DHS memo spares 'Dreamers' granted protection from deportation, Trump presents flexible tone
As a candidate for the U.S. presidency, Donald Trump made it clear he would get rid of programs that deferred deportation for certain groups of immigrants -- "immediately," he said.
More than a month has passed since he became president, though, and immigration officials are still taking applications for Deferred Action for Childhood Arrivals (DACA), a program Trump characterized as "unconstitutional."
The memo revoked prior department memos on enforcement priorities, but excluded two documents, including the 2012 memo on prosecutorial discretion for immigrants who came to the country as children (the recipients of DACA).
More than 740,000 people have been approved for DACA.
After winning the presidency, Trump expressed some leniency toward this group, commonly called "Dreamers."
"We're going to work something out that's going to make people happy and proud," Trump told Time magazine in an interview after the Nov. 8 election. "They got brought here at a very young age, they've worked here, they've gone to school here. Some were good students. Some have wonderful jobs. And they're in never-never land because they don't know what's going to happen."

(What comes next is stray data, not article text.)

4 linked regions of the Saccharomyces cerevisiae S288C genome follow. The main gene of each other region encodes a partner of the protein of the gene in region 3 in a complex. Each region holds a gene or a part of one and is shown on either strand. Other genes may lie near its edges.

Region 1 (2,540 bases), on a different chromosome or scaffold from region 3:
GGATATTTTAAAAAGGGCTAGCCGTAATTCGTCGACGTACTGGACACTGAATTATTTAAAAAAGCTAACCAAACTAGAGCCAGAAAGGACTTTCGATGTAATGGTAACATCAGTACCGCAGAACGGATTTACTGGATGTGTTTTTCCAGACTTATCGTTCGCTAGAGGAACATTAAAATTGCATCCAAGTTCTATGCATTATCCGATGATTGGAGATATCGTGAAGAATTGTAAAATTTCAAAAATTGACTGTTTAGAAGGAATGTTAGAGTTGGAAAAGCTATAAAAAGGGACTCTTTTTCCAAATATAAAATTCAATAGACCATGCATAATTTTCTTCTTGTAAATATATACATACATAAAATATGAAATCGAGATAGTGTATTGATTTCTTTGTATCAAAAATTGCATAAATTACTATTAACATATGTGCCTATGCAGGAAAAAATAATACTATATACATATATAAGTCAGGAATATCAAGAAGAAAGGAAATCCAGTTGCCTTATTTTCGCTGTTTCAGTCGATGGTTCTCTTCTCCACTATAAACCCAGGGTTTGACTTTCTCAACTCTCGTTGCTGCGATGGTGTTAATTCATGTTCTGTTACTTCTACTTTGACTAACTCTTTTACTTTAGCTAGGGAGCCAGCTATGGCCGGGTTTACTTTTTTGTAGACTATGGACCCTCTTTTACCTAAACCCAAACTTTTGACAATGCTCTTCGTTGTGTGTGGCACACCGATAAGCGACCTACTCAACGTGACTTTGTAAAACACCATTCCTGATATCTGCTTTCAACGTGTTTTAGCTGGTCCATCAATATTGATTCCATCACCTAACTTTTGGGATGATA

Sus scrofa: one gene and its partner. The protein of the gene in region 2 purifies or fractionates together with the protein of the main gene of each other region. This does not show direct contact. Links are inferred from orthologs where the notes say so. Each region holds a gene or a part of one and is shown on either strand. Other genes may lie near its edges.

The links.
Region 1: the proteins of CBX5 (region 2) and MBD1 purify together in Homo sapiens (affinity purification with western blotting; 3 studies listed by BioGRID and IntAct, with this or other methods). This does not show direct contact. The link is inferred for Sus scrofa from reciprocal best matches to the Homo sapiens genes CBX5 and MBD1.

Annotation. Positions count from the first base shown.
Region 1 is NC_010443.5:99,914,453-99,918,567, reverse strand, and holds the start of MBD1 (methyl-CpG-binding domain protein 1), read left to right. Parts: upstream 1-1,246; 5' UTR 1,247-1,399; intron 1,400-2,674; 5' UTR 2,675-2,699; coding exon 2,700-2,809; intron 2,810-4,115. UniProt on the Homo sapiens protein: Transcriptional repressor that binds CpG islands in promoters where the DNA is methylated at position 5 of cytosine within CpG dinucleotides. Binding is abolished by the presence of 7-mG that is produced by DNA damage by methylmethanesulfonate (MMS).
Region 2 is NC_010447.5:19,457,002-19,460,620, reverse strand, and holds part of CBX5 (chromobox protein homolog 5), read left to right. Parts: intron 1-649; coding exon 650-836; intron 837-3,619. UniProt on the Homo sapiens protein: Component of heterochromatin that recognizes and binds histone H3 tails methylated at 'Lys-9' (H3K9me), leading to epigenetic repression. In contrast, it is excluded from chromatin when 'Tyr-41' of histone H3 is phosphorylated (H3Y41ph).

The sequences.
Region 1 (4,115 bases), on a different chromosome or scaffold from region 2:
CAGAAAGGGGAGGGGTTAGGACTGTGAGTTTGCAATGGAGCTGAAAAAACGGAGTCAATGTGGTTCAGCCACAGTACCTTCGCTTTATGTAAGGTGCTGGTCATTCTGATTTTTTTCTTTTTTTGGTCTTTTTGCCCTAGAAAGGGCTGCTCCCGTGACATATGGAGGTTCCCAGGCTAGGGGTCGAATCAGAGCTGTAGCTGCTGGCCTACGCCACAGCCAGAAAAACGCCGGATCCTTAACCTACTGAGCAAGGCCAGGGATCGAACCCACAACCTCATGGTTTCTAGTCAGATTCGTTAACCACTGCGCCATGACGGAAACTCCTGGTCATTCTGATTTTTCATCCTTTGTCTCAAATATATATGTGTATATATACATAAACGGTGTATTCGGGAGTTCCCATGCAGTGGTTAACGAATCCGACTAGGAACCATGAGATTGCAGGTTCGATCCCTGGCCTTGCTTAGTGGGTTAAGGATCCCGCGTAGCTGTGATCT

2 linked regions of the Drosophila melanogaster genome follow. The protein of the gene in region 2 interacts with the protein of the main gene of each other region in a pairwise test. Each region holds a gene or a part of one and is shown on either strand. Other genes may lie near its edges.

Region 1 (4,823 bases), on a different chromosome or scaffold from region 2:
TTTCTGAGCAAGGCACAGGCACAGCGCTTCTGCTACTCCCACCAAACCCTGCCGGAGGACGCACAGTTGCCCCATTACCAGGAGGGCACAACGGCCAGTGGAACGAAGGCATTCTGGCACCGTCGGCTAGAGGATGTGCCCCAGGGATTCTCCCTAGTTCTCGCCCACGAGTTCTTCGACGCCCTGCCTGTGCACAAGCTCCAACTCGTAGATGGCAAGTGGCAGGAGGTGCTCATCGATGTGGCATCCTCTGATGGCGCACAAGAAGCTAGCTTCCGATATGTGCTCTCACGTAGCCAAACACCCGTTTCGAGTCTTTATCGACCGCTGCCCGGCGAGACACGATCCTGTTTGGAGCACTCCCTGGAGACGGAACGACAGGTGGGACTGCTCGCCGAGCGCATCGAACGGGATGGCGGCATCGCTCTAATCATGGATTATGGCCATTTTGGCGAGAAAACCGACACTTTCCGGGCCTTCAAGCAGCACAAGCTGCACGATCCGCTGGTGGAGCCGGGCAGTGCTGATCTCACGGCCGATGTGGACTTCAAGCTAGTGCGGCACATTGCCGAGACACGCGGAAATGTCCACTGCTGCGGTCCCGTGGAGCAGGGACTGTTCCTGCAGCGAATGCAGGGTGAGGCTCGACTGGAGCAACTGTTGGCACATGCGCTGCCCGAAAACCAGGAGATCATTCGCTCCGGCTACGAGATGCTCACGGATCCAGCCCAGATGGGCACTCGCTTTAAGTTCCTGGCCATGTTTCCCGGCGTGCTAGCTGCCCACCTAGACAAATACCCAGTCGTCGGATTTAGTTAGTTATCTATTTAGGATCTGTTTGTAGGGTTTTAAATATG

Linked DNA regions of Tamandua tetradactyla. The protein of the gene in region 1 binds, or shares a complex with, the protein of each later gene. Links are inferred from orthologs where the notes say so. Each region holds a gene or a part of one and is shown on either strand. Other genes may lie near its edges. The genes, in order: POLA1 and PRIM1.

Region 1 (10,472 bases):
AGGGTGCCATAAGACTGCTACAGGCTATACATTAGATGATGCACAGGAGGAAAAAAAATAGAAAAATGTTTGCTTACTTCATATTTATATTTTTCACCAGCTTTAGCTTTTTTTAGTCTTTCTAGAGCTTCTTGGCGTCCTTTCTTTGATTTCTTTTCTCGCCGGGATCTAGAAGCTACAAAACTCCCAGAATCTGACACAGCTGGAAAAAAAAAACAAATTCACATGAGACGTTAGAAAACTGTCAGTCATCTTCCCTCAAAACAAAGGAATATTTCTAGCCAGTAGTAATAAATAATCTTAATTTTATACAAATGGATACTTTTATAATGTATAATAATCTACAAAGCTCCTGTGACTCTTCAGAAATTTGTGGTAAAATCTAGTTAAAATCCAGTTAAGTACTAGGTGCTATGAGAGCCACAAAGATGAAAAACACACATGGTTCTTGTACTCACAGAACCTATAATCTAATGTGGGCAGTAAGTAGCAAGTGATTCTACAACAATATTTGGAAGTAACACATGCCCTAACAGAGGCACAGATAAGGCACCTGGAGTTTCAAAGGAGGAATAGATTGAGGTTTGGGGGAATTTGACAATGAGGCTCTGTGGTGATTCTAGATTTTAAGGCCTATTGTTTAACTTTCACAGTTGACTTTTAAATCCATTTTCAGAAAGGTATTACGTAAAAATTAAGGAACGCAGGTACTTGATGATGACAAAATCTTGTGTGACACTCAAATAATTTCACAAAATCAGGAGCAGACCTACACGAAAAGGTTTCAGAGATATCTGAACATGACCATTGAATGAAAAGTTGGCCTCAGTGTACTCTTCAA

Trump repeated a similar, sympathetic tone after his inauguration.
"DACA is a very, very difficult subject for me," Trump said Feb. 16 in a press conference. "We're gonna deal with DACA with heart. I have to deal with a lot of politicians, don't forget, and I have to convince them that what I'm saying is right. And I appreciate your understanding on that."
Since Trump took office, there have been reports of "Dreamers" been detained by immigration authorities, including a 23-year-old in Washington State. ICE said he was arrested based on admitted gang affiliation and risk to public safety, though his lawyers have denied that affiliation.
The Feb. 20 DHS memo also excluded from revocation a 2014 memo that expanded prosecutorial discretion to parents of U.S. citizens and lawful permanent residents and which removed an age cap for possible DACA recipients.
The expanded version of DACA and Deferred Action for Parents of Americans and Lawful Permanent Residents (DAPA) are on hold after court rulings during the Obama administration halted their implementation.
Trump promised to immediately eliminate programs that defer deportation for some immigrants. This has not happened. We rate this promise Stalled.
Department of Homeland Security, Implementation memo on Enforcement of the Immigration Laws to Serve the National Interest, Feb. 20, 2017
White House, Executive Order: Enhancing Public Safety in the Interior of the United States, Jan. 25, 2017